As 2016 comes to a close, we’ve been reflecting on the year gone by – and what a year it’s been! We hope you’ve taken away some great ideas that made an impact in your organisation, and that have helped your organisation to make an even bigger impact in your community. We’re looking forward to […]
There’s no doubt that more intelligent leaders are needed to deal with the emerging challenges and demands of today’s world. So what does it take to be one?
Bronwyn Sheehan is the founder and CEO of the Pyjama Foundation, a not-for-profit organisation that transforms the lives of children in foster care through education. Since the Foundation’s inception in 2004, they’ve trained 4,000 volunteers with the values-driven leadership Bronwyn has worked to embed in the organisation and its staff.
For her work, Bronwyn was awarded Qld Australian of the Year in 2009, and was a national finalist in the 2008 Telstra Business Women’s Awards. In the lead-up to her presentation at the 2016 Not-For-Profit People Conference, we spoke to Bronwyn about her journey, and how she’s managed to establish an organisation with such a committed volunteer workforce, from the ground up.
It’s difficult to talk about power. Mentioning power can conjure up memories of encounters with parents, teachers, bosses, the law, family or partners who have exercised power over over us in negative ways.
But power relationships are woven throughout our lives, and throughout our workplaces. And being clear about who holds power – particularly the power to make decisions – in your organisation, as well as ensuring that structure reflects your organisation’s shared values – will mean that staff and volunteers understand how and why power works as it does. And that can mean the difference between an empowered staff member, and a disempowered, disengaged one.
In the lead-up to his presentation at the 2016 Not-For-Profit People Conference, Monash Business School professor and servant leadership expert Dr Sen Sendjaya shares his insights on servant leadership, including why it’s a particularly powerful approach for NFP organisations.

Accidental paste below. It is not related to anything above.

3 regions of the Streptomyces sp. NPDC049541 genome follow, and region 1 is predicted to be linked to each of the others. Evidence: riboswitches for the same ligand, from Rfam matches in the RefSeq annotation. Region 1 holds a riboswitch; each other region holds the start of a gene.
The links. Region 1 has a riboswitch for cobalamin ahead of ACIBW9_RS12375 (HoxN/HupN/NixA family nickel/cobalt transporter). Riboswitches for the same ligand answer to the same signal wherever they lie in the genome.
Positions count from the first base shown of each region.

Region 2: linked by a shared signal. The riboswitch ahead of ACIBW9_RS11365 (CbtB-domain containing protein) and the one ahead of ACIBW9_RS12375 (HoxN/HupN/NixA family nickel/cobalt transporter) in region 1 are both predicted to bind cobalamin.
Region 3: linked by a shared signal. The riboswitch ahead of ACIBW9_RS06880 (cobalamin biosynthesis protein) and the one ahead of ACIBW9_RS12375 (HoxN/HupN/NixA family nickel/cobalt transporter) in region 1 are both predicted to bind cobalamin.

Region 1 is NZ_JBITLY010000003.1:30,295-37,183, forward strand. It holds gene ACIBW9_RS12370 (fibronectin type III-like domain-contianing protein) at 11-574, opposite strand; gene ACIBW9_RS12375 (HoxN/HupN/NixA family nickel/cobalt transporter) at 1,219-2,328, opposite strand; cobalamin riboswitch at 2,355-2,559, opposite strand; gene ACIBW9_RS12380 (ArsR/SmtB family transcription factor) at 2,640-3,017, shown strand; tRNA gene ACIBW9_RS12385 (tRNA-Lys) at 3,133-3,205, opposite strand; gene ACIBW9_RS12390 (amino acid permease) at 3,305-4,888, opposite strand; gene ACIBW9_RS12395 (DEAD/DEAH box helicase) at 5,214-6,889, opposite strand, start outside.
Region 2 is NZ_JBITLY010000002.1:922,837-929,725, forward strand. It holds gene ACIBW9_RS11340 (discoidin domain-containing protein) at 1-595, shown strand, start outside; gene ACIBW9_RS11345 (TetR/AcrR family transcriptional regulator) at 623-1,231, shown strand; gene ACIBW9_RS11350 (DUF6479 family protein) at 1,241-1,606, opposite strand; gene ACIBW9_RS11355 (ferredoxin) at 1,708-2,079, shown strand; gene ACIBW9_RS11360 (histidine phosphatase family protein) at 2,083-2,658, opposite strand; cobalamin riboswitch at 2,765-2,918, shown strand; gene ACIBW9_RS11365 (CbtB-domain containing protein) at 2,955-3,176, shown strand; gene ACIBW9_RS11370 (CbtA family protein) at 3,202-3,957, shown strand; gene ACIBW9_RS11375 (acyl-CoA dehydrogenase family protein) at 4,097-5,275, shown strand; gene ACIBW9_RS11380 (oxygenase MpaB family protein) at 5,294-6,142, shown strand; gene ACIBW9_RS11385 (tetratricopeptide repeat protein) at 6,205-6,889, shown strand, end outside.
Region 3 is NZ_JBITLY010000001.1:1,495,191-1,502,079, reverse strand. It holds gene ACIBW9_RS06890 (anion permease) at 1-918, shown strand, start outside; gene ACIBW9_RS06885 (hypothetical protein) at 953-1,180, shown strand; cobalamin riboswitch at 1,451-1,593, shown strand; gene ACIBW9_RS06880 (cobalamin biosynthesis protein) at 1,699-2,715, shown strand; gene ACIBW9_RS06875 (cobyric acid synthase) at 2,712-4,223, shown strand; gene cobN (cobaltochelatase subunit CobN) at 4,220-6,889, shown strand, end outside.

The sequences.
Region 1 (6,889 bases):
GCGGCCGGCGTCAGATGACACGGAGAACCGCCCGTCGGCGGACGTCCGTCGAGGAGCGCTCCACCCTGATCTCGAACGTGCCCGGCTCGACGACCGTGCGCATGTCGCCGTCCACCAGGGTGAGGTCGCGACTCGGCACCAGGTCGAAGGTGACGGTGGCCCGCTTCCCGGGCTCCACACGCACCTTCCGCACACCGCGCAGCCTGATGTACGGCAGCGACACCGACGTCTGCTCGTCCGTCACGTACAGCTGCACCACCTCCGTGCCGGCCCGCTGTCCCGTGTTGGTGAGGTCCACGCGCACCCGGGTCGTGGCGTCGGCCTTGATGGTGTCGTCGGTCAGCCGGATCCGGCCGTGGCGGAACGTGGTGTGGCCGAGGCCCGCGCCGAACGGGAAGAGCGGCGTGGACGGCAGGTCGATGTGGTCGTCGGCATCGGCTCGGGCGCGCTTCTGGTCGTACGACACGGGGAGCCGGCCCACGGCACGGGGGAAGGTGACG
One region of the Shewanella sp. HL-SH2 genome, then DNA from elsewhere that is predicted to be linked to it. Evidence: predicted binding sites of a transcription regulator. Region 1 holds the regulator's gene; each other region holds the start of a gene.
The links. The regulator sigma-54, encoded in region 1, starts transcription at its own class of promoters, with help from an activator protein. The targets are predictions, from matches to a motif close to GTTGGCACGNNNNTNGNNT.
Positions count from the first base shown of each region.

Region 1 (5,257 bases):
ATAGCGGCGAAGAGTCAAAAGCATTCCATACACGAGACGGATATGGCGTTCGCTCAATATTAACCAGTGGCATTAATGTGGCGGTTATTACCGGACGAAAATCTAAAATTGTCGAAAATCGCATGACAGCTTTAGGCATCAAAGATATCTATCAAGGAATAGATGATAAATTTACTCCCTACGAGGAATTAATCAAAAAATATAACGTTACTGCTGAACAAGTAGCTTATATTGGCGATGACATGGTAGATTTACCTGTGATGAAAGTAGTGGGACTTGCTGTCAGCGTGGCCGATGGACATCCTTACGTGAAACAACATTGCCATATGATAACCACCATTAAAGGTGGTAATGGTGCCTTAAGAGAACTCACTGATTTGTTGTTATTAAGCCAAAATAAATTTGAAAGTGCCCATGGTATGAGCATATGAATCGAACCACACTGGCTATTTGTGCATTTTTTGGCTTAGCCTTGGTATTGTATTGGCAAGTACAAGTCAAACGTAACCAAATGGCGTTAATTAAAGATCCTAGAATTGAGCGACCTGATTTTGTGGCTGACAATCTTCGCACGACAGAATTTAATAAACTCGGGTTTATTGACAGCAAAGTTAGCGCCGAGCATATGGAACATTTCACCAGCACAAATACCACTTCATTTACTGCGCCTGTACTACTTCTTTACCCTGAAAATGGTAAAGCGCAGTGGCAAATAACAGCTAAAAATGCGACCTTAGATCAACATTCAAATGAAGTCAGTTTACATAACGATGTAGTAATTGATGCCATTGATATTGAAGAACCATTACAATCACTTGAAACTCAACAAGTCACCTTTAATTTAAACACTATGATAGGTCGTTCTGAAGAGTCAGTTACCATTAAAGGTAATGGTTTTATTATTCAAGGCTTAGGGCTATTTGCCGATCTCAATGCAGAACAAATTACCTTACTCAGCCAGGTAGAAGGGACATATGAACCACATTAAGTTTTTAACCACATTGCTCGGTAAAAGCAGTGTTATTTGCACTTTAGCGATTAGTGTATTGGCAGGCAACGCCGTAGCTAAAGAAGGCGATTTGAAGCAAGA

In the lead-up to her keynote address at the 2016 Not-For-Profit People Conference in November, we spoke to Oxfam’s Chief Executive Dr Helen Szoke about leading teams through transformative change – the highs, the lows, and what you can learn from one of Australia’s leading international aid and development NGOs to apply to your organisation’s change processes.
This is the story of how one fundraising team boosted their weekly productivity by 400 percent.
It wasn’t due to pay rises or catered lunches – or even an inspiring or well-trained manager giving staff the motivation to do their work better. So what was it?
If you’re a manager in an Australian NFP, it’s quite likely you haven’t received any formal leadership training. Indeed, one study found that leaders on average only received leadership training a full decade after they started managing people.
But what if there was one simple thing you could do now that would dramatically increase your success as a manager and leader?
Ongoing workplace boredom can impact your team in a way that’s comparable to chronic stress.
If not addressed, a staff member’s boredom can quickly transform into resentment. That can then lead to them ‘checking out’ – beyond being passively uninterested, the staff member becomes bitter and no longer wants to work at an organisation they don’t care about.
Did you know that up to 70 percent of organisational change initiatives fail?
A new guide to change management can help ensure yours isn’t one of them.